I HAVE been driving this 2-litre coupé which is the former GTV 2000 cosmetically modified to make it virtually the GTV-6, but with the well-proven four-cylinder twin-cam engine replacing the 2 ½-litre vee-six of this larger-engined coupe. Using twin-choke carburation, a more than adequate 130 (DIN) b.h.p. is produced at a modest 5,400 r.p.m. from this 84 x 88.5 mm., 1,962 c.c. power unit.
Once again I asked myself how can any keen driver resist an Alfa? The supple suspension irons out road irregularities without impairing the excellent roadholding, which is maintained in the rain by the Pirelli P6 tyres, the steering is taut, the engine responsive and with that inimitable note of eager liveliness, and on the GTV there is the advanced De Dion back axle and disc braking all round, the rear discs being inboard.
he interior exudes high quality and the front seats, adjustable for height unwell as fore and aft position and squab angle, are truly comfortable. The three square-faced instruments cover oil-pressure, engine temperature, fuel contents with warning light, with four further warning lights (for alternator not charging, ventilator-blower in use, choke out and low brake fluid or handbrake) incorporated on the right of the panel with these gauges, tachometer and smaller speedometer to the left, but all neatly net before the driver. The triple stalk-controls are so contrived as not to be confusing, but the polished wooden rim of the steering wheel, while handsome, is very slippery, likewise the similar gear lever knob controlling a somewhat ponderous 5-speed gearbox with sensibly spaced ratios.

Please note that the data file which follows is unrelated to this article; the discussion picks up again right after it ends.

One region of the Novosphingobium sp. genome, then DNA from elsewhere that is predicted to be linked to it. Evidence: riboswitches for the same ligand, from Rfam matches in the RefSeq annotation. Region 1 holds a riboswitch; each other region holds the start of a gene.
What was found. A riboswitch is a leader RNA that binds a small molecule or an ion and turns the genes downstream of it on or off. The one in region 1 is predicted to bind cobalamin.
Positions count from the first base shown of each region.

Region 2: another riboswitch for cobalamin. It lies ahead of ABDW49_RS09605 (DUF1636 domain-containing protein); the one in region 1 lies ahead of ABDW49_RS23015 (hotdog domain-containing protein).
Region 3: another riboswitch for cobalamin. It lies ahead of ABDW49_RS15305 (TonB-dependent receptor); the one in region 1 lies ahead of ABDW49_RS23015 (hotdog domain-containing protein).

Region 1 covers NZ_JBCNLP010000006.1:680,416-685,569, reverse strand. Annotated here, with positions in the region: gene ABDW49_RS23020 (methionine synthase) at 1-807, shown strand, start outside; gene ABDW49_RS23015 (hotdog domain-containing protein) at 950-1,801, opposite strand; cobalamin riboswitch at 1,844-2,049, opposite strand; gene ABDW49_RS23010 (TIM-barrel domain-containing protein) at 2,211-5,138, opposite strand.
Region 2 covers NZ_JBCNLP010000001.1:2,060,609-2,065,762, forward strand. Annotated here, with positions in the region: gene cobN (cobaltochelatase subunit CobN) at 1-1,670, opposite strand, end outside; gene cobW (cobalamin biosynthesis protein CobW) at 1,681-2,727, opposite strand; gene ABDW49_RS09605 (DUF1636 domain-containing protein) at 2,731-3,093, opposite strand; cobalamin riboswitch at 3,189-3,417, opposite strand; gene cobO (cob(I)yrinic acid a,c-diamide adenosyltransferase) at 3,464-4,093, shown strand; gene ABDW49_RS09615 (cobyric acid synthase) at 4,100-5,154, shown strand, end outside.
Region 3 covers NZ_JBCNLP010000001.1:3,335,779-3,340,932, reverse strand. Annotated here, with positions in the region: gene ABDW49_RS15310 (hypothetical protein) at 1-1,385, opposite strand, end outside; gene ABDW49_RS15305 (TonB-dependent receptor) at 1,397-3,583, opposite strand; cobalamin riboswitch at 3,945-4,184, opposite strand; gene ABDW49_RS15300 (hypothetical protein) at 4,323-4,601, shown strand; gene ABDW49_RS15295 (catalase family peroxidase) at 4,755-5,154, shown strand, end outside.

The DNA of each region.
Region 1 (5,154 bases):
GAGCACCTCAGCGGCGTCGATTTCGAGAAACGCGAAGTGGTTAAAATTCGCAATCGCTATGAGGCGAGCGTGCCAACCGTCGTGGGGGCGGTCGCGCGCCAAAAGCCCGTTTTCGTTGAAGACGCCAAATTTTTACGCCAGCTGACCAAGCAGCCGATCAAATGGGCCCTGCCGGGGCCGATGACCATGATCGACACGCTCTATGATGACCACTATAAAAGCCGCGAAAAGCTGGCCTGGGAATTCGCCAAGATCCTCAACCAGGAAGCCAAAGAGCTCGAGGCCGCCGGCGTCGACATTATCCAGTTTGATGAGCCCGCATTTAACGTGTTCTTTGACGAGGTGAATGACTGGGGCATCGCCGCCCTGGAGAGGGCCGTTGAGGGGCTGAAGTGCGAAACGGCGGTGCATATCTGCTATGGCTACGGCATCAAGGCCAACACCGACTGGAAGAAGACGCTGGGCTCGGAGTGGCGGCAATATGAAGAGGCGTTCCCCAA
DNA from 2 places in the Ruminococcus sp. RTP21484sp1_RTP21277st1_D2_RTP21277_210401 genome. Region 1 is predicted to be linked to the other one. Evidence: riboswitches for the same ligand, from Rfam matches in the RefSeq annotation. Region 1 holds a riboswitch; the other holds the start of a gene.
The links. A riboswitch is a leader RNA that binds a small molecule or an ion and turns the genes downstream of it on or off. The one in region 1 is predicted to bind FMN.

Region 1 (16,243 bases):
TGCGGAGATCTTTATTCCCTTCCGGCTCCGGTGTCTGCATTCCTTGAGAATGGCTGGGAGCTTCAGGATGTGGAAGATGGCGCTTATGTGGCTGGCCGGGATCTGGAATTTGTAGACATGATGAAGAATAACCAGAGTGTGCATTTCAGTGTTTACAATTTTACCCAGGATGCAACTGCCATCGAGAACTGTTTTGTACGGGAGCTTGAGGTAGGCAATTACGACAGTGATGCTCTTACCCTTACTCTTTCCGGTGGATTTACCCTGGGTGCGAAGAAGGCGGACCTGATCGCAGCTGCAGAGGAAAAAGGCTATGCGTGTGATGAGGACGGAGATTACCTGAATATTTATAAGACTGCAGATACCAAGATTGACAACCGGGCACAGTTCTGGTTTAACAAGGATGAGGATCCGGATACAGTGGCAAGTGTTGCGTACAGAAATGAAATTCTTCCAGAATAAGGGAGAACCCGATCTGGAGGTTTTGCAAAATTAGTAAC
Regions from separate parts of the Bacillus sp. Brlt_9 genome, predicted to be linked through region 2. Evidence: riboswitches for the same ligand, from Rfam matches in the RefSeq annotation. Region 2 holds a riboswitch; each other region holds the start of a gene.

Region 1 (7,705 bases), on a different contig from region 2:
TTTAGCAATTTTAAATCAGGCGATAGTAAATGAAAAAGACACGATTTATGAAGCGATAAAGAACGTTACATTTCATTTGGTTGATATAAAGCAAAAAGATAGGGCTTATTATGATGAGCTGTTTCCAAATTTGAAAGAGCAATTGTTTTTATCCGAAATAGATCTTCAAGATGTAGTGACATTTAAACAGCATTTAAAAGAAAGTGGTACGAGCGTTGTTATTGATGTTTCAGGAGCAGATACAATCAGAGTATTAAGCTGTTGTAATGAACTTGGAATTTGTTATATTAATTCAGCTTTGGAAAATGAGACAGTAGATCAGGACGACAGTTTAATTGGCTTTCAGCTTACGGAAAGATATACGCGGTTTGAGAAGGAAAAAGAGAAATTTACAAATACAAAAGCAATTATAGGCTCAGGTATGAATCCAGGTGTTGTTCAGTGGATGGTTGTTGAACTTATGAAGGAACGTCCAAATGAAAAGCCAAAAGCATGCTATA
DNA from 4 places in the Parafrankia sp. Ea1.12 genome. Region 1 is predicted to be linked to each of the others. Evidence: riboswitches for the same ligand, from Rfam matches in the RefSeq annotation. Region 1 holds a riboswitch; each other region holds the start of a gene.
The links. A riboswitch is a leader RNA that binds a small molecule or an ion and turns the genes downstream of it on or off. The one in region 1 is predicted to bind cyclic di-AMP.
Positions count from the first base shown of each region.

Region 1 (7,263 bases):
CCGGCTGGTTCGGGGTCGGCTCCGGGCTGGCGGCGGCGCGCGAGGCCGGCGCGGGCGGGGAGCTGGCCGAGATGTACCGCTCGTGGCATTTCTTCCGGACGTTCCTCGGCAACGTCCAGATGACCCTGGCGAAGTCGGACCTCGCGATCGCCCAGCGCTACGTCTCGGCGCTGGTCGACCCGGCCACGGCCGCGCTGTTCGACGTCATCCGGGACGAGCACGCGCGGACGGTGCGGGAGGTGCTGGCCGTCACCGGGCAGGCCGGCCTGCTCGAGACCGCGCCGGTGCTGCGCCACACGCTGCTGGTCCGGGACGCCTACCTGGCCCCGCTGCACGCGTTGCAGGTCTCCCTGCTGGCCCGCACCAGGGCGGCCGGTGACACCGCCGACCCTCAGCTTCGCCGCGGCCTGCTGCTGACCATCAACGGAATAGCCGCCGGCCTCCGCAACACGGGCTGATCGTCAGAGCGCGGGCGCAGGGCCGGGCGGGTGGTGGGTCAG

This is very definitely a car to enjoy. Alfa Romeo claim 118 m.p.h. from it, but it seemed more apt to check fuel-consumption. This came out at 27.3 m.p.g. under much the same road conditions in which I recorded 23.2 m.p.g. from the GTV-6, with judicious use of that fifth gear which the engine will pull down to about 30 m.p.h. This time, I was able to enjoy a sunroof, with a plastic handle, but very easy to open and close, giving cool air with a complete absence of wind buffeting. Everything about the GTV 2.0 is nicely devised, including wind-up head restraints on the front seam and matching hand-throttle and choke controls on the fascia. The price of £8,150 brings this Alfa Romeo into competition with other cars which under-cut the GTV-6, and most drivers will find the performance quite sufficient, even exhilarating, while welcoming the improved fuel economy (the tank holds 54 litres). The only fault was a “short” in the breaker serving the loud horn, which blew continually after a touch on the button, and later came on of its own accord, when we thought we had cured the trouble. I did not go to the Pope’s visit to Cardiff or elsewhere, but had I done so it would have been very embarrassing had this happened just as John Paul II had been about to speak (and instant police action would have resulted, though if the car had been locked, what could they have done?) Perhaps as this car was made not all that far from Rome, it might have been excused? — W.B.